When it was announced that Billy Joel would be doing a live Q&A with writer Nick Paumgarten as part of the New Yorker Festival, in front of a 500-person audience, I knew immediately that I had to be there. With a name nearly synonymous with New York City, this guy is a freaking legend and it was a very rare opportunity to hear him talk about his career in person. As I walked into SIR Stage37 prior to the interview, I was pretty stoked to see that there was a piano onstage next to the interview area. Oh, he’s going to talk AND play a little too? Excellent. Still, there’s no way I could prepared myself for what I was about to witness.
Joel was as candid and comedic as they come in this gem of an event (seriously, this guy is an absolute riot). When introduced as part of the New Yorker Festival, he joked, “This is a Festival, where’s the sausage and peppers? Not exactly San Gennaro.” He spoke of his family’s history and their journey to America, his early beginnings as a musician, becoming a father again at 66, his Madison Square Garden residency, and much, much more in the nearly 2-hour session. There wasn’t a topic he shied away from, even his spat with Elton John, which he said was the result of him “canceling” a tour that had never been formalized to begin with. And then there was the question I’m sure we’ve all wondered – after performing for 40 years, is he sick of playing “Piano Man?” “If you would have told me at that time that a song that was almost six minutes long in three-quarter time about bummed out losers in this alkie bar in Los Angeles would be a hit, I would say, ‘Yeah sure,’” Joel cracked, but went on to explain that he loves hearing the audience chime in on his signature song.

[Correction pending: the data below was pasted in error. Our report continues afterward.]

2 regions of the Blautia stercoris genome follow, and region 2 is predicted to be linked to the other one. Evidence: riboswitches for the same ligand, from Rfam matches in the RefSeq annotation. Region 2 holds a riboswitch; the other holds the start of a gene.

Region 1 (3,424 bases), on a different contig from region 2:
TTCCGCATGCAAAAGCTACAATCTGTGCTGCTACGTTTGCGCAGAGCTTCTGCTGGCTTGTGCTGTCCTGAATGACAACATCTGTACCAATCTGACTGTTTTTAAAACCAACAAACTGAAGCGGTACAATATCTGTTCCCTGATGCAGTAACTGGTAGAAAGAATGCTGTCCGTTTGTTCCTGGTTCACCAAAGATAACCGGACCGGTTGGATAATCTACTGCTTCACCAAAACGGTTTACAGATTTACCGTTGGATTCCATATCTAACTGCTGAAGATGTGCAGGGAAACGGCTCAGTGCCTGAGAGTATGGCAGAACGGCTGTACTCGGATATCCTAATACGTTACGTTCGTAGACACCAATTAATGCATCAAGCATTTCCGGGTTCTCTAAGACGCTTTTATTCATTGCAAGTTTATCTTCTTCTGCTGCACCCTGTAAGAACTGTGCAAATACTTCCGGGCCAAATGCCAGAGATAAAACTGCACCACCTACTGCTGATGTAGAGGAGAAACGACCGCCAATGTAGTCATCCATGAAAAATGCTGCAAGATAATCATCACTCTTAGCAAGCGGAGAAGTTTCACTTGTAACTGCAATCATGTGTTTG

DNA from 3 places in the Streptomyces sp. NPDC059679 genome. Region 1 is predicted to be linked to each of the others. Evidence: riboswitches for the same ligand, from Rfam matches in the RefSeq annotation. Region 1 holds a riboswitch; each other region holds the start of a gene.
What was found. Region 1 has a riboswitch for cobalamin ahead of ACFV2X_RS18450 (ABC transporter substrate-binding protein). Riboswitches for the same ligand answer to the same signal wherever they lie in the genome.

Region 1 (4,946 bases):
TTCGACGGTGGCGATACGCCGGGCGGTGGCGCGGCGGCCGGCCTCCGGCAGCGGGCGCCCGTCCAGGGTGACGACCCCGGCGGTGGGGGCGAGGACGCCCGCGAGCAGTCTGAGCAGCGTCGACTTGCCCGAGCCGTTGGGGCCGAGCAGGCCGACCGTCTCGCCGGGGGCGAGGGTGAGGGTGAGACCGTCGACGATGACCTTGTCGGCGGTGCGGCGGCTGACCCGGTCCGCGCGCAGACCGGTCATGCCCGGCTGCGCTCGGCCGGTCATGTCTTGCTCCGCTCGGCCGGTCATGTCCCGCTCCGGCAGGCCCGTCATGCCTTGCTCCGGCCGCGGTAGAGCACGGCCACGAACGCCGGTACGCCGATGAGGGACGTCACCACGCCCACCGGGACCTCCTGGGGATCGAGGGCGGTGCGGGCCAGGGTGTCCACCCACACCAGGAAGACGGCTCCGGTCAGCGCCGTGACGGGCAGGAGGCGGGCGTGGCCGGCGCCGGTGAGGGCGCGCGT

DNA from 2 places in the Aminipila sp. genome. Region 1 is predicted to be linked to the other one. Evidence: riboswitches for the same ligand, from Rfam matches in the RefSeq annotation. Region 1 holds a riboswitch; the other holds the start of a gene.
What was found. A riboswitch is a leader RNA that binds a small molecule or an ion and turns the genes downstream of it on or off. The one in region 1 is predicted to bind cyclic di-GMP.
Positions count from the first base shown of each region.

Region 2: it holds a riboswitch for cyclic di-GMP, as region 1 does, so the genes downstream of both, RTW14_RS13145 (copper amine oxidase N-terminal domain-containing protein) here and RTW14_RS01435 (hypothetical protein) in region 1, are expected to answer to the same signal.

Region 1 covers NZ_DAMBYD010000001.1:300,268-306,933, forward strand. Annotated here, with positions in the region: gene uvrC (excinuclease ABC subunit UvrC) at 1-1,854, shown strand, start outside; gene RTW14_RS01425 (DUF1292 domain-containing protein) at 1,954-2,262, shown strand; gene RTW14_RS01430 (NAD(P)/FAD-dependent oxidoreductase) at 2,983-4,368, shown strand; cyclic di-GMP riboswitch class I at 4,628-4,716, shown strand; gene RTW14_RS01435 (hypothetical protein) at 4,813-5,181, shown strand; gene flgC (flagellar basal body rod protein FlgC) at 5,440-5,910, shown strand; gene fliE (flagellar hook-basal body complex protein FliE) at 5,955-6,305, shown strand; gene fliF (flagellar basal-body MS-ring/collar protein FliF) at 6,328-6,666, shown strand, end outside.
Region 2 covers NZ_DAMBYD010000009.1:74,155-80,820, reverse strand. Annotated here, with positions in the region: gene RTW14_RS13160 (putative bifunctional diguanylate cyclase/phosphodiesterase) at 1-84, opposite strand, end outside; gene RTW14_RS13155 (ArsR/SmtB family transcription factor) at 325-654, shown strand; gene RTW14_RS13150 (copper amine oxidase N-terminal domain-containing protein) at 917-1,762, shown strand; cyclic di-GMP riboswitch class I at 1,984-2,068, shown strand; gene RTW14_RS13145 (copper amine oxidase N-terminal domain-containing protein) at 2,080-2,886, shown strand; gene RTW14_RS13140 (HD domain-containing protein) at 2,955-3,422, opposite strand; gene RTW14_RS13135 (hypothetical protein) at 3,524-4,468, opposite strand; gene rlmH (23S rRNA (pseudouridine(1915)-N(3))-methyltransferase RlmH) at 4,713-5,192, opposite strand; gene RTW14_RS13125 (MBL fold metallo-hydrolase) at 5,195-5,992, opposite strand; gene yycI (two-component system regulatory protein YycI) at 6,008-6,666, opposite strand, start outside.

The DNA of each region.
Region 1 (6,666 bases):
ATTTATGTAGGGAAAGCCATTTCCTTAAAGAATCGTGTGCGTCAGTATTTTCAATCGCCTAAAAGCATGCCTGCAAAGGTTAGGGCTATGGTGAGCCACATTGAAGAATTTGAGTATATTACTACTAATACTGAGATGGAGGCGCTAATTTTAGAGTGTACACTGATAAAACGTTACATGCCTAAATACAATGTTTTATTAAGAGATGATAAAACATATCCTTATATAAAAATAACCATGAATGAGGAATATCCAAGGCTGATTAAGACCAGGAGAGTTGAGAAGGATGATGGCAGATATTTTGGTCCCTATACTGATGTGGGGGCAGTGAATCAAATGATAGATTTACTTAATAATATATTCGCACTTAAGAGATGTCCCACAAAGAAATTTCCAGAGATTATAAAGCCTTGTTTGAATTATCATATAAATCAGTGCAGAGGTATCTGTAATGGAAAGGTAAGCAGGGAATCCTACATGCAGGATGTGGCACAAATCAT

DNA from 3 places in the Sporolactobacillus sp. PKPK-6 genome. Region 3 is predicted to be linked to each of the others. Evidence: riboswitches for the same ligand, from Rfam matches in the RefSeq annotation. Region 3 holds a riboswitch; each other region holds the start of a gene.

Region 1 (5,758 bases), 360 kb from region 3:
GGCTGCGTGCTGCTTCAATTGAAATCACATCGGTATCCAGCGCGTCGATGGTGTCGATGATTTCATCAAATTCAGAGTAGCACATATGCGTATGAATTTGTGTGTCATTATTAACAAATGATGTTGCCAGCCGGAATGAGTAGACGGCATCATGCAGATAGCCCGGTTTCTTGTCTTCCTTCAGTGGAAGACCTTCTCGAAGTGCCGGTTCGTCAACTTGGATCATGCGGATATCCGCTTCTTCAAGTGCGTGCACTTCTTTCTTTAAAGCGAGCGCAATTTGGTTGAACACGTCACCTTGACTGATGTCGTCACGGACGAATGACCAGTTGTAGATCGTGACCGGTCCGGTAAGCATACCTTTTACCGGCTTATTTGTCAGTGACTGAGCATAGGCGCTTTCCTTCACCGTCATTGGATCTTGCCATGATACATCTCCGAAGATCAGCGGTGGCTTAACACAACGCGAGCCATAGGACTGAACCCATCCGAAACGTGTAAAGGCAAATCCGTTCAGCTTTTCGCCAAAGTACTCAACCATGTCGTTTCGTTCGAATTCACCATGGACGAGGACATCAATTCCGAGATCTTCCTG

As Paumgarten wrapped up his portion of the Q&A, the audience had the chance to ask Joel a few questions of their own. Most of the audience questions came in the form of requests to hear him play deep cuts from his catalog, such as “Falling Of the Rain,” “Roberta,” and “You’re My Home.” And much to our delight, he played every single one. The theme of “ask and you shall receive” continued as he fulfilled one fan’s request for a hug and closed the program by granting another fan’s wish to play “Honesty” on piano, while Joel accompanied him at the mic.
Joel was captivating from start to finish in an intimate event that had the vibe of a living room conversation with a musician friend (except this was the Piano Man). It’s not every day you get the opportunity to have that sort of in-depth look at Billy Joel’s music and it will surely be a lifelong memory for those lucky enough to attend.
Article: Nicole Shyti
Photos: Marianne P. Stone Photography